New York based singer-songwriter Luke Cissell’s debut refuses to settle into a particular genre. It opens with a few bars of Segovia-esque classical guitar and then embarks on a tour that partakes of the lushness of The Moody Blues or The Smashing Pumpkins, pays surprisingly gloomy homage to The Beach Boys, verges into the plangency of The Indigo Girls (or, and I mean this as a compliment, Sarah McLachlan), occasionally reaches the bittersweet lyrical urgency of Aimee Mann, and also makes time for two surprisingly powerful instrumental cuts and a diverting (though not wholly successful) foray into roadhouse blues.
Despite the album plethora of influences, daring is a better word than incoherent as an overall qualifier. So what if Cissell roams freely through mood and genre, especially when he does it so well? Even so, Cissell’s cutting, occasionally despairing voice and instrumentation knit together the wildly differing tracks. Cissell relies on slightly folksy guitar for most of the tracks, which (despite my above comments) gives the album a unifying folk-rock tone, like Elliott Smith without Smith’s frantic bitterness. But Cissell also plays violin, or fiddle; his PR document mentions that he won the Indiana State Fiddling Championship at eight years old. He brings violin into nearly every song on the album, adding a poignant urgency to otherwise Spartan tracks like the Beck-influenced “Miracle Year” and the sprawling “Fool to Hide.”
The country-influenced “Dirty Job” allows Cissell to show his superb fiddle chops and turn his voice to a brimstone-tinged, pessimistic ballad; he dips into country but refuses to commit to its clichés. Usually I dread instrumental tracks on rock albums, but I really enjoyed Cissell’s two wordless outings—again, his amazing fiddling takes center stage on the propulsive “Geryon,” and “What the Shades Say” brings a little mystery and some challenging, contemporary classical influenced violin to a dreamy, minimalist piece.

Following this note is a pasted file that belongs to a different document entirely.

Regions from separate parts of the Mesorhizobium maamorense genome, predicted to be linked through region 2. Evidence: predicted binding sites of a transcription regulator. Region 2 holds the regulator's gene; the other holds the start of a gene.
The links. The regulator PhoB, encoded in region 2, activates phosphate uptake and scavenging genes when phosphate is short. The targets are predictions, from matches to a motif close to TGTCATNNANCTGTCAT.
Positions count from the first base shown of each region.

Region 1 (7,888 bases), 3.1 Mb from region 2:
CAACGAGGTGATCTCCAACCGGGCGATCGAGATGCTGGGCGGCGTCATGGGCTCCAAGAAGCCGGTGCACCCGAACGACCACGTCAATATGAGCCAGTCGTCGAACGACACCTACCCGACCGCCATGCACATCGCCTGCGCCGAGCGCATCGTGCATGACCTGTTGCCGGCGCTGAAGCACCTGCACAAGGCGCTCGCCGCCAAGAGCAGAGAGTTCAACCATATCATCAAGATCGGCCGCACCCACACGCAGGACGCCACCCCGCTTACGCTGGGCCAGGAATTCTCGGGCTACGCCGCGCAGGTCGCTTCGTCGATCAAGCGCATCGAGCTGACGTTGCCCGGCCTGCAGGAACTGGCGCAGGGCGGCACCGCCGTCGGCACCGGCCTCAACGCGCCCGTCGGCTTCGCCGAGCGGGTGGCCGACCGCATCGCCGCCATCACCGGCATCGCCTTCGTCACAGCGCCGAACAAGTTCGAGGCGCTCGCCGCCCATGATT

The album’s lyrics are mostly rather simple and direct, hewing to uncomplicated rhyme schemes and heartfelt rock‘n’roll pleas for honesty and intimacy. Cissell is sly, though, and he’s slipped in more than a few rather literary lines. Classical allusions abound: Endymion, the horses of Diomedes. He names one of his instrumental tracks “Geryon,” a reference that I had to look up.
Occasionally Cissell’s ambition gets the better of him, as on “Eat You Alive Blues,” a hard-edged departure from the rest of the album’s moody introspection. Cissell sounds a little strange drawling out a traditional 12-bar blues, but this reaction may derive from the shock of coming upon this track amid the album’s softer offerings.
Cissell explores a number of voices and proves himself more than capable in all of them, but he never goes for the jugular or really savages any one particular mood or mode. For now we have the pleasure of listening to a talented musician try on a number of different styles, developing a distinctive voice without tying himself down.